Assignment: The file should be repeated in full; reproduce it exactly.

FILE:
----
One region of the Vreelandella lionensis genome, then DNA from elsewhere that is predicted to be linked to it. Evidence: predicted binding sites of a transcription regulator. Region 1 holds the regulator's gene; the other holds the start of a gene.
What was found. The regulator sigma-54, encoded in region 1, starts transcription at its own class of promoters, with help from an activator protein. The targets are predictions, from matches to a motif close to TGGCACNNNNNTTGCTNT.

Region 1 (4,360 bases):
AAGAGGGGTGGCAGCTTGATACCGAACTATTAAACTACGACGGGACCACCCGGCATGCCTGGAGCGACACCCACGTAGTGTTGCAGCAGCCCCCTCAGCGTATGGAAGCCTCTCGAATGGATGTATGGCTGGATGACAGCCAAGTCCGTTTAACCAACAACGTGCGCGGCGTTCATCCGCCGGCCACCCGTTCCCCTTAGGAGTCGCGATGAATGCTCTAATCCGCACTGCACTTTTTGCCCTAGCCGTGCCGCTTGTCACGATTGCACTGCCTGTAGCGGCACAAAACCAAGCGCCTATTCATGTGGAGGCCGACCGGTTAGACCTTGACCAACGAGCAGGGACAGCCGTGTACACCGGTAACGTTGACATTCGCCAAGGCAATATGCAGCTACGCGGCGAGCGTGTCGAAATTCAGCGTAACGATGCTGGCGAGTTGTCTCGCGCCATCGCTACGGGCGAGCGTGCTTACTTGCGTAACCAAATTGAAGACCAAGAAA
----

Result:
One region of the Vreelandella lionensis genome, then DNA from elsewhere that is predicted to be linked to it. Evidence: predicted binding sites of a transcription regulator. Region 1 holds the regulator's gene; the other holds the start of a gene.
What was found. The regulator sigma-54, encoded in region 1, starts transcription at its own class of promoters, with help from an activator protein. The targets are predictions, from matches to a motif close to TGGCACNNNNNTTGCTNT.

Region 1 (4,360 bases):
AAGAGGGGTGGCAGCTTGATACCGAACTATTAAACTACGACGGGACCACCCGGCATGCCTGGAGCGACACCCACGTAGTGTTGCAGCAGCCCCCTCAGCGTATGGAAGCCTCTCGAATGGATGTATGGCTGGATGACAGCCAAGTCCGTTTAACCAACAACGTGCGCGGCGTTCATCCGCCGGCCACCCGTTCCCCTTAGGAGTCGCGATGAATGCTCTAATCCGCACTGCACTTTTTGCCCTAGCCGTGCCGCTTGTCACGATTGCACTGCCTGTAGCGGCACAAAACCAAGCGCCTATTCATGTGGAGGCCGACCGGTTAGACCTTGACCAACGAGCAGGGACAGCCGTGTACACCGGTAACGTTGACATTCGCCAAGGCAATATGCAGCTACGCGGCGAGCGTGTCGAAATTCAGCGTAACGATGCTGGCGAGTTGTCTCGCGCCATCGCTACGGGCGAGCGTGCTTACTTGCGTAACCAAATTGAAGACCAAGAAA